NEW DELHI: The latest revelation by WhatsApp that Indian journalists and human rights activists have been snooped by an Israeli software company could be a ploy by the messaging company to build pressure on governments to push back on their demands on traceability, highly-placed official sources said.
“WhatsApp officials have met the Indian government in the last five months. This incident is of August… then why WhatsApp did not inform us that time. Looking at our demand, now US, UK and Australia have also raised pitch for traceability. So this is too much of a coincidence. This could be an attempt by WhatsApp to build pressure on countries to push back on growing global opinion for traceability using this example,” sources said.
They said under IT Act Section 70 (B), WhatsApp is bound to inform the Indian government about such incidents, but they informed other countries.
For one year, the government has been asking them (WhatsApp) to take steps and ensure traceability of fake and malicious news and they may be using this case to show that the data could be compromised in sharing traceability of information, the sources added.
The IT Ministry had on Thursday asked WhatappAto explain the breach.
“We have asked WhatsApp to explain the kind of breach and what it is doing to safeguard the privacy of millions of Indian citizens,” Communications and IT Minister Ravi Shankar Prasad had said on Thursday while assuring that the government was committed to protecting the privacy of all Indian citizens.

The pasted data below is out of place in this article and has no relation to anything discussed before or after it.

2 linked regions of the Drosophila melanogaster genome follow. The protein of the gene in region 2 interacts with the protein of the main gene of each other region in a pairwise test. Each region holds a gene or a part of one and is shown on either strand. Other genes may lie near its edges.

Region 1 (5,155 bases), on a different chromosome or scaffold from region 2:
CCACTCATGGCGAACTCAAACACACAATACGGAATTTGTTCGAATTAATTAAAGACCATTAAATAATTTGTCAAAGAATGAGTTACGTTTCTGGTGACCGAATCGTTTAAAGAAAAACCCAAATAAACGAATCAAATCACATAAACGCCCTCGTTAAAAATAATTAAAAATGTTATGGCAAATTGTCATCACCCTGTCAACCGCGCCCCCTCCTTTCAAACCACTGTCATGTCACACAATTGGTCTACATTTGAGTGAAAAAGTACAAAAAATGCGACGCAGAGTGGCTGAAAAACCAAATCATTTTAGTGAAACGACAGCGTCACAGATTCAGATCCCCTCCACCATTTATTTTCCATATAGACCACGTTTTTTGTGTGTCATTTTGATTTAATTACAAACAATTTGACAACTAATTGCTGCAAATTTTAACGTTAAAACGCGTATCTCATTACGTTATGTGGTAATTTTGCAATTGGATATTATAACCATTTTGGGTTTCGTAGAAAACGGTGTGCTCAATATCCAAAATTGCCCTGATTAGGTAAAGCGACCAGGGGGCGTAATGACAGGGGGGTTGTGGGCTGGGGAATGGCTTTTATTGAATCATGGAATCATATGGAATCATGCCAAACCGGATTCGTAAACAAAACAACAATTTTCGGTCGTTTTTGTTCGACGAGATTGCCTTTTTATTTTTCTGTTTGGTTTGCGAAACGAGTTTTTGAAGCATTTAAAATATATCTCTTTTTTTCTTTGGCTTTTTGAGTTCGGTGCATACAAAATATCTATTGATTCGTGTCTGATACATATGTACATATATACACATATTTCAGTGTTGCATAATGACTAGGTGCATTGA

“Government agencies have a well-established protocol for an interception from highly ranked officials in Central and state governments for clearly stated reasons in the national interest,” he had said.
It is believed that academics, lawyers, Dalit activists and journalists in India were contacted and alerted by WhatsApp that their phones had been under state-of-the-art surveillance for a two-week period until May 2019. However, it did not say on whose behest the phones of journalists and activists across the world were targeted.
WhatsApp also said it was suing NSO Group, an Israeli surveillance firm, that is reportedly behind the technology that helped unnamed entities’ spies to hack into phones of roughly 1,400 users.
The disclosure follows law suit filed in a US federal court in San Francisco in which WhatsApp alleged that the Israeli NSO Group targeted some 1,400 WhatsApp users with Pegasus.